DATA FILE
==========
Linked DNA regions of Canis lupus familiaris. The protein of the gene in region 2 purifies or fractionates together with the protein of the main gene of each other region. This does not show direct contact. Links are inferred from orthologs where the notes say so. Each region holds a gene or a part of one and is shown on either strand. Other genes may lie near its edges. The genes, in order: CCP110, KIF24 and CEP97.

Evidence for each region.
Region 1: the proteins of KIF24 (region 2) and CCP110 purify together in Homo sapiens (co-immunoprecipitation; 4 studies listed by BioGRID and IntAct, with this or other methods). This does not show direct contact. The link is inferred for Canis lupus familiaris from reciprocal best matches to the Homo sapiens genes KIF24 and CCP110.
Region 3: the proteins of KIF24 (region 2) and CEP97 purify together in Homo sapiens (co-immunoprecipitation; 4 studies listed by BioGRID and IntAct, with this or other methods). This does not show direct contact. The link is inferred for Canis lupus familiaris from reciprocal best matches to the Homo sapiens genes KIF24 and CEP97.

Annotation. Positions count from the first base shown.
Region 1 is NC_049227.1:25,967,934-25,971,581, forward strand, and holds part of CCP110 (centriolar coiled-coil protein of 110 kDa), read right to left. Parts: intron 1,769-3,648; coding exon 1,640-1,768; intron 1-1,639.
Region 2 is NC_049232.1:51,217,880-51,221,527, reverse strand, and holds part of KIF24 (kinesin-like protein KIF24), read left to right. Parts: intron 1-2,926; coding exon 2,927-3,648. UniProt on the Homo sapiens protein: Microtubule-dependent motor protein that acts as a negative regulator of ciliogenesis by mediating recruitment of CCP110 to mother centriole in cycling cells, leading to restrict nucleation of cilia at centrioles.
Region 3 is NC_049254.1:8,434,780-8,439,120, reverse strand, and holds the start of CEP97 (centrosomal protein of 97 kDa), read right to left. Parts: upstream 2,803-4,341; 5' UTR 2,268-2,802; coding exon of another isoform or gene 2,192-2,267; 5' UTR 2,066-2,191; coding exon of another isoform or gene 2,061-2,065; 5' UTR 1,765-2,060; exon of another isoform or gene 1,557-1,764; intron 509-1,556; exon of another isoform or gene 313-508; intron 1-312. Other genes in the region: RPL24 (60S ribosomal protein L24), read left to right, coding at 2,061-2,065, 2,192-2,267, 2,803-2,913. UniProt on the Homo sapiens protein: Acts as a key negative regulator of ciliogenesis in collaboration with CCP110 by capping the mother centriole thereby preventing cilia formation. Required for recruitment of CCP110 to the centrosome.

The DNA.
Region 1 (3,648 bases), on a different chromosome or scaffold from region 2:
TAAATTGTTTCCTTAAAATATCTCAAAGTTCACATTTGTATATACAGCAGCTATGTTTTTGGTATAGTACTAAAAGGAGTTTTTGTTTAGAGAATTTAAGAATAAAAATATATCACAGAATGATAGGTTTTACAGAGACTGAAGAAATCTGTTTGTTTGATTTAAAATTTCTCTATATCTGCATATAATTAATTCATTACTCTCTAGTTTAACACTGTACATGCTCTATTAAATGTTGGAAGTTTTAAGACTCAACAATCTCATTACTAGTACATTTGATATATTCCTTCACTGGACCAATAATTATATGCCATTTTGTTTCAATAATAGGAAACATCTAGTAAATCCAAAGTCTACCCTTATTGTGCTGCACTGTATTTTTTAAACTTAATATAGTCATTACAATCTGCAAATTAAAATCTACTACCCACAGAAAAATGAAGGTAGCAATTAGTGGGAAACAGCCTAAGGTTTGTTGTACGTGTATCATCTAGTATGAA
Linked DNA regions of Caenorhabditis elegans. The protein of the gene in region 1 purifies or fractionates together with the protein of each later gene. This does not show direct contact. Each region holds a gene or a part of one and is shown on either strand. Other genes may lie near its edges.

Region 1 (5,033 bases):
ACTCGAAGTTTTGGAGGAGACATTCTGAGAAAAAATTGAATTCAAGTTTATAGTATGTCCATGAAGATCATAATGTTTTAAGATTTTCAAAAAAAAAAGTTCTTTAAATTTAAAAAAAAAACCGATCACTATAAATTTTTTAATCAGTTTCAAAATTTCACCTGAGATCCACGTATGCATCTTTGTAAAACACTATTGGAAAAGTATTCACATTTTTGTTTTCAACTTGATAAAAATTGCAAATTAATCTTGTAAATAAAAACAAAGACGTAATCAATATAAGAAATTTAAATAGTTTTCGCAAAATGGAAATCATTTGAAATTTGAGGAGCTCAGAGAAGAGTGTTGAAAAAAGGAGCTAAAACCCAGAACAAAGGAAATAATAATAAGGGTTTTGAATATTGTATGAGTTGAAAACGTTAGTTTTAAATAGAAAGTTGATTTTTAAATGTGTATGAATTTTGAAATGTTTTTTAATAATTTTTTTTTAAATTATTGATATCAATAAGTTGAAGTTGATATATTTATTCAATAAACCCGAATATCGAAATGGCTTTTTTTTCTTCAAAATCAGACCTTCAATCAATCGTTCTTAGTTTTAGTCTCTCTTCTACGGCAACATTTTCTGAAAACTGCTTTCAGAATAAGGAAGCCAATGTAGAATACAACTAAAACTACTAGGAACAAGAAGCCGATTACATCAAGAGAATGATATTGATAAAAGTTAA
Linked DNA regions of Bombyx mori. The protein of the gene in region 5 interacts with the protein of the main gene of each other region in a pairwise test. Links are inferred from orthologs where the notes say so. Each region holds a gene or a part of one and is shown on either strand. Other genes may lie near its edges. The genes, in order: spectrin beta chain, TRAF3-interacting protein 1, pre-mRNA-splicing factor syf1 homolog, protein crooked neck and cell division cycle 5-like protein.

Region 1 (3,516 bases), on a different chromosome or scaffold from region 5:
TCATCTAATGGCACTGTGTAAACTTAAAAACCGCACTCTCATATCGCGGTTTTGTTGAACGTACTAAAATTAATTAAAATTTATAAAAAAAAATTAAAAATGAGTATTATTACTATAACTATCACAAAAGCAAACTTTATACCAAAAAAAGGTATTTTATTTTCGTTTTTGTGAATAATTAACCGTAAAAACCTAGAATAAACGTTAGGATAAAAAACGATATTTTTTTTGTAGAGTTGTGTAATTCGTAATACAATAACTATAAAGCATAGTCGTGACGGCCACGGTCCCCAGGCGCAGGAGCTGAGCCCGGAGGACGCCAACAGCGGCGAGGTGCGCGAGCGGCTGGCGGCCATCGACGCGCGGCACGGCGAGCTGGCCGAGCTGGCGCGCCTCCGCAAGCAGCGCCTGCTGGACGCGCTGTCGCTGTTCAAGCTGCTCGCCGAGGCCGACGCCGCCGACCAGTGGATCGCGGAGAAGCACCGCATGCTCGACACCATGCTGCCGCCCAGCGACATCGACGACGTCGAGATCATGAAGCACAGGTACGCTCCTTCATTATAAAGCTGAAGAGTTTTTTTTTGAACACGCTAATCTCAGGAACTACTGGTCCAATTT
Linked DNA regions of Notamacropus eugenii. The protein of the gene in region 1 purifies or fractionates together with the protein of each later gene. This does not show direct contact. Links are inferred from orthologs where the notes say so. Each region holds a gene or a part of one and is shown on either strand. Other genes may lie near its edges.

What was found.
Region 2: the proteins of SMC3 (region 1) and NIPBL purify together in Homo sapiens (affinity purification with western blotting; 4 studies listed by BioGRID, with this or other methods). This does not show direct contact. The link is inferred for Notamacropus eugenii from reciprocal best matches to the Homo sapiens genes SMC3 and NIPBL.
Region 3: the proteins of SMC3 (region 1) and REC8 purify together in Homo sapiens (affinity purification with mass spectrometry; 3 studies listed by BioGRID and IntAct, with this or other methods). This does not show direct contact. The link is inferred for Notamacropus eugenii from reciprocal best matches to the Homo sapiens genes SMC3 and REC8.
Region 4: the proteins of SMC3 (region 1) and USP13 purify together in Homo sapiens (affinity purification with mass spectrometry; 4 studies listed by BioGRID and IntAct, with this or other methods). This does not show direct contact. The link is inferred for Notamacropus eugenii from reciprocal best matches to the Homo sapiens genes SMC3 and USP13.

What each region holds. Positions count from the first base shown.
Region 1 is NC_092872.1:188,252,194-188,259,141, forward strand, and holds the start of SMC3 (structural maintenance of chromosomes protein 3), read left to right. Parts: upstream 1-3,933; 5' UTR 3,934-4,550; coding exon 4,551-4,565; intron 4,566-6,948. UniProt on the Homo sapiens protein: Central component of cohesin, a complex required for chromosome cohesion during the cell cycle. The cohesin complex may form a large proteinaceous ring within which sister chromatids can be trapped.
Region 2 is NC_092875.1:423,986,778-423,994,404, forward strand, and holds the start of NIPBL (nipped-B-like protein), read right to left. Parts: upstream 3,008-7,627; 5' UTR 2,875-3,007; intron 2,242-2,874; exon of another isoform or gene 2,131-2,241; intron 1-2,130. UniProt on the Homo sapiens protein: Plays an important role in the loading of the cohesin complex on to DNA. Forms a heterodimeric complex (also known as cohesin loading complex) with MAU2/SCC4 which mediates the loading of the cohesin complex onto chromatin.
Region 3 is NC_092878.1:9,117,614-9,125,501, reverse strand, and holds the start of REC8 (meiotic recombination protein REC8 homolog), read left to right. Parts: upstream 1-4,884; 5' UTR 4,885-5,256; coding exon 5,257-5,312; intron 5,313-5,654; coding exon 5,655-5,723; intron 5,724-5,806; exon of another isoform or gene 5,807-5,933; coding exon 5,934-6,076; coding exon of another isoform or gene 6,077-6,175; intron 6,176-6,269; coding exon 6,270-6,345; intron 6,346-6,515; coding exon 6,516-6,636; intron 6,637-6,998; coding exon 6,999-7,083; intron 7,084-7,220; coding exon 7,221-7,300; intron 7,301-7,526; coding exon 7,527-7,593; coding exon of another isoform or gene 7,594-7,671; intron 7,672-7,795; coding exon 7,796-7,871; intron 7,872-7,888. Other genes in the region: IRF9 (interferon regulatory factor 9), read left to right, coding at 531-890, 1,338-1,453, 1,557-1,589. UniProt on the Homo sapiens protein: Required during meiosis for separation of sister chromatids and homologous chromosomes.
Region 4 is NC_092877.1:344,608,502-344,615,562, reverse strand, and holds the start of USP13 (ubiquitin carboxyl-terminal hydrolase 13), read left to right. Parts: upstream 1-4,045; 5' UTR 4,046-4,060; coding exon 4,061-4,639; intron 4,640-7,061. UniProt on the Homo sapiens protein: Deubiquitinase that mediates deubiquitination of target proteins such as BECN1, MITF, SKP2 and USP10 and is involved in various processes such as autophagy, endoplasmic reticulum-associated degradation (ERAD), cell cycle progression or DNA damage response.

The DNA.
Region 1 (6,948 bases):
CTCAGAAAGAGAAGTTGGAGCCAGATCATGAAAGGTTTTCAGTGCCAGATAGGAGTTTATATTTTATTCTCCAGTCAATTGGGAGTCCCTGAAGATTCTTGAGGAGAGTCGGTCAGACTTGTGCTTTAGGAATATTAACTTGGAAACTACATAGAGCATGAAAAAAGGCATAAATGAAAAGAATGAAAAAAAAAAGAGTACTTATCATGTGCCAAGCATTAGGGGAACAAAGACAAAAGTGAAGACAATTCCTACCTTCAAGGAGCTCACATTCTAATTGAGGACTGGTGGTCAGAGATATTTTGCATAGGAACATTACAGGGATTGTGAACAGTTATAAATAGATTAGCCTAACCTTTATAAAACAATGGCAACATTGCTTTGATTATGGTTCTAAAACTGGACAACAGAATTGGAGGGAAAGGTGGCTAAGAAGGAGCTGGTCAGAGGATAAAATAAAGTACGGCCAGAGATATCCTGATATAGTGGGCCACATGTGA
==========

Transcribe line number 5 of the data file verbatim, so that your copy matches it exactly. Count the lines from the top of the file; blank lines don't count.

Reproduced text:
Annotation. Positions count from the first base shown.